President Obama will visit El Salvador today, the third leg of his Latin America tour. It's a stop that could mark a new U.S. awareness of the growing maelstrom of violence threatening to engulf the nation and its Central American neighbors.
Obama will arrive to a nation in a crisis. While the world focuses on Mexico's dramatic drug wars, El Salvador's murder rates are five times as high, making it one of the most violent countries in the world.
Criminal organizations, many of them with roots in the country's civil war in the 1980s, are hollowing out the state from within, expanding their networks internationally and deepening their territorial hold within the country.
Some of these groups are street gangs, most notably the Mara Salvatrucha 13 (MS-13) and Barrio 18 (18), which are evolving into higher-level criminal groups, taking up more sophisticated, and lucrative, activities such as money laundering and international narcotics trafficking.
The country's recent emergence from conflict has contributed to the growth of these gangs, which can call on pre-existing criminal structures left over from the war, such as trafficking networks, and on large supplies of weapons. This has allowed them to mature into a more formidable threat.
This hurts El Salvador on many levels. A United Nations Development Programme report from 2005, before the killings had reached their current level, estimated that violence costs the country more than 11 percent of GDP, while more recent estimates put this figure at 25 percent.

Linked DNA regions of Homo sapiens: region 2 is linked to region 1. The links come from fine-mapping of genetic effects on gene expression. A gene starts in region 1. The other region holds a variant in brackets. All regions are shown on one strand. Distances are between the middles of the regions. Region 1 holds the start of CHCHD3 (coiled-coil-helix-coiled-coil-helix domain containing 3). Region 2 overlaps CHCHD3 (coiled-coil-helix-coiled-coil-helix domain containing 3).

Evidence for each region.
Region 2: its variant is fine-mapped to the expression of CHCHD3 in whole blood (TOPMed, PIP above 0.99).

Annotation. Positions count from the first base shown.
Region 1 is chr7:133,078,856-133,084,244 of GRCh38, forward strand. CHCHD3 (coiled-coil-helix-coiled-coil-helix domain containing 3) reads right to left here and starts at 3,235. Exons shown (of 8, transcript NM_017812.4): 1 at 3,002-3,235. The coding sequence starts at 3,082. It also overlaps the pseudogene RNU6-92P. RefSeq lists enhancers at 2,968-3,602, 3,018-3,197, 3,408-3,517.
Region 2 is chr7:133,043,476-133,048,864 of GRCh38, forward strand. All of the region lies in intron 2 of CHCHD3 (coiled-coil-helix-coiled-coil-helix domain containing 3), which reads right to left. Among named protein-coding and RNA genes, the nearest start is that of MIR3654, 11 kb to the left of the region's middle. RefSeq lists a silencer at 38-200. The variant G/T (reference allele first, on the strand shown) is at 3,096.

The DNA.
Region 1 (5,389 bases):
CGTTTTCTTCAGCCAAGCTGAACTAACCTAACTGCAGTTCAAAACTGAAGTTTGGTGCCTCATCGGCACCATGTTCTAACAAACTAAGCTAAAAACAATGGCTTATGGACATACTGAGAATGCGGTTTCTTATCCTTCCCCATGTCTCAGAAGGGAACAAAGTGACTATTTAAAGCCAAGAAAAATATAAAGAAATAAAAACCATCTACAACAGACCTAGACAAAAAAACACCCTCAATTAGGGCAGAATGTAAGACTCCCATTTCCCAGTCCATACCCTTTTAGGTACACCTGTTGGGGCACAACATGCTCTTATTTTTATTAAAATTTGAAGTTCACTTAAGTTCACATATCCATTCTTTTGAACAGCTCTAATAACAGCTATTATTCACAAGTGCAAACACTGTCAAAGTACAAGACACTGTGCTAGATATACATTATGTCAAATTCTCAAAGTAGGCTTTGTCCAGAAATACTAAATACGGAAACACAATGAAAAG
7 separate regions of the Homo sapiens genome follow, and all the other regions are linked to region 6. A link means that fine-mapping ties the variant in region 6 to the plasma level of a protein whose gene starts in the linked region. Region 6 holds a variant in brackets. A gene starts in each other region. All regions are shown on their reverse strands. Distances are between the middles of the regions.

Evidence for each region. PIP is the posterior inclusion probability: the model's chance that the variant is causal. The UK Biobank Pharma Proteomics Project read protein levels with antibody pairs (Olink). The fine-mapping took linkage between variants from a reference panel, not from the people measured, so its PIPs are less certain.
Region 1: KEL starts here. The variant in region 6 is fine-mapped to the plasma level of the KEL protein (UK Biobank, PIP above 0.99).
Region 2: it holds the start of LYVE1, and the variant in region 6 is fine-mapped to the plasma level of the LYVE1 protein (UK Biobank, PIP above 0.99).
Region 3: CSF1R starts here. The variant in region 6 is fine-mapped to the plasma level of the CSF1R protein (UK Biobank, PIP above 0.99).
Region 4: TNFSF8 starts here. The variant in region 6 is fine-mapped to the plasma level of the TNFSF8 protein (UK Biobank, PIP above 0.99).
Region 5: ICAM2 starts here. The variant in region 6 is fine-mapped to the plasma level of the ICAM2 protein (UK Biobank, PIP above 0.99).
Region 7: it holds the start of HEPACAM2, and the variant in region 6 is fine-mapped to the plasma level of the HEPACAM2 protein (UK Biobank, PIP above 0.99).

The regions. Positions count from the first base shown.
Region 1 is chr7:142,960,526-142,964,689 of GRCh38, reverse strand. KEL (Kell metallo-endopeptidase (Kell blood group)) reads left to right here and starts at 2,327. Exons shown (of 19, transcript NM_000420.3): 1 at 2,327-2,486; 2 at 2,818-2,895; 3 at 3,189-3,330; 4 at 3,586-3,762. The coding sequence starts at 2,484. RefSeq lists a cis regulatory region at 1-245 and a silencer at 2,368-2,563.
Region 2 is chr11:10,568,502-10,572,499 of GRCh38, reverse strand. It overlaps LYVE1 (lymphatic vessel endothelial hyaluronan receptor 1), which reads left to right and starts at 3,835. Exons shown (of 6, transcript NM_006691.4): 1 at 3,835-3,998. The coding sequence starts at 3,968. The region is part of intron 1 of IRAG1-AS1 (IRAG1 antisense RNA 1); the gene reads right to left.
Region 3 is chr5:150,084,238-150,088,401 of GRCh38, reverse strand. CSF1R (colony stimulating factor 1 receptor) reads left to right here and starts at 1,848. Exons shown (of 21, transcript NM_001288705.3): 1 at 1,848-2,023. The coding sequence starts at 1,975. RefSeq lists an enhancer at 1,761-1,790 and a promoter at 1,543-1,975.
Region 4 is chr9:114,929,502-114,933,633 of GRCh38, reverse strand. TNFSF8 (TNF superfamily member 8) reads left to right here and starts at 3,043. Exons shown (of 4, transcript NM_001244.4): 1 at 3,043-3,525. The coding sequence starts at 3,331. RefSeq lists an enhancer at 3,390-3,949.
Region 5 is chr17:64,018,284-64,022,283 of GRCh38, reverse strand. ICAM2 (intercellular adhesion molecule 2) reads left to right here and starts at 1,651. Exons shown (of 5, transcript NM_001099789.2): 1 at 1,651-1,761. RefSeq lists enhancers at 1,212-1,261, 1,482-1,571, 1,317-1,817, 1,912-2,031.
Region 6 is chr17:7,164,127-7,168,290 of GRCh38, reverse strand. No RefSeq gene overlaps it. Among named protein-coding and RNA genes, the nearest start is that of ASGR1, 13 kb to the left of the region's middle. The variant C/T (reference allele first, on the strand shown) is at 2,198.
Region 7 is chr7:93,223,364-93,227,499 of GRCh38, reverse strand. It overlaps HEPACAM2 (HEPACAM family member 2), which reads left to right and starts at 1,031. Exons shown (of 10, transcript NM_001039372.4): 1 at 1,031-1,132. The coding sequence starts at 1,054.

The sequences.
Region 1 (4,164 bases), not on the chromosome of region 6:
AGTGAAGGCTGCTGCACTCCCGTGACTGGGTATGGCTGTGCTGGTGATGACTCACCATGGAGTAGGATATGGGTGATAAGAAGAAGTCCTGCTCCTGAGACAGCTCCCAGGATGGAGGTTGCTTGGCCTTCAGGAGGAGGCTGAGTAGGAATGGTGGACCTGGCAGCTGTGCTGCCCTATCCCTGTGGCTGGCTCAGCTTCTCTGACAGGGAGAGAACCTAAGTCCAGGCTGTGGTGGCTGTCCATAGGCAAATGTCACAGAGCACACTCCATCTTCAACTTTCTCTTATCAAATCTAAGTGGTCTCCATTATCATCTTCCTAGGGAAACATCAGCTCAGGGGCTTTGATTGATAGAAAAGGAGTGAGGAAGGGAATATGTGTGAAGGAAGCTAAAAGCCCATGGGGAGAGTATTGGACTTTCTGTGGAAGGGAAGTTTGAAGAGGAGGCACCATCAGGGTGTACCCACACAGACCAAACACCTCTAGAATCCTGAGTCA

In addition to the spiralling violence, the country now has more drug addiction, a swamped justice system, and rampant corruption.
The gathering crisis in the region will be the focus of Obama’s visit. El Salvador and its neighbors in Central America have received $248 million since 2008 as part of the Mexico-focused Merida Initiative and the spin-off Central American Regional Security Initiative (CARSI), which aim to funnel funds towards the region to help combat corruption and support the fight against drug trafficking.
This is more than traditional spending in the region, but it is a very small sum relative to the $6 billion spent on Plan Colombia over the last decade. What's more, only $100 million has been earmarked for the region for the 2011 financial year.
Part of this money is focused on building El Salvador's institutions, such as the country's weak and overstretched judiciary. This may include trying to create something similar to the United Nations-backed International Commission Against Impunity in Guatemala (CICIG). The CICIG has dozens of foreign prosecutors working alongside and training Guatemalan prosecutors and police.
But the increasingly transnational nature of the region’s gangs, which are developing links to Mexican cartels, means that regional coordination is as important as country-specific efforts. In recent months there has been discussion of a possible “Plan Central America” security initiative to marshal international efforts to fight organized crime in the region.
Obama and President Funes may also discuss more integrated, holistic programs to combat gangs on a national level, focusing on the social aspects of the problem in terms of trying to stop young people joining gangs in the first place, and helping them leave.
Training and education schemes as well as tightened gun laws could be a key part of this, as well as programs to reduce poverty.
This would be in contrast to the hardline ‘Mano Dura’ policies implemented by the previous as well as current El Salvadoran government from 2003, which are widely considered to have exacerbated the problem, driving gangs to regroup and redouble their efforts.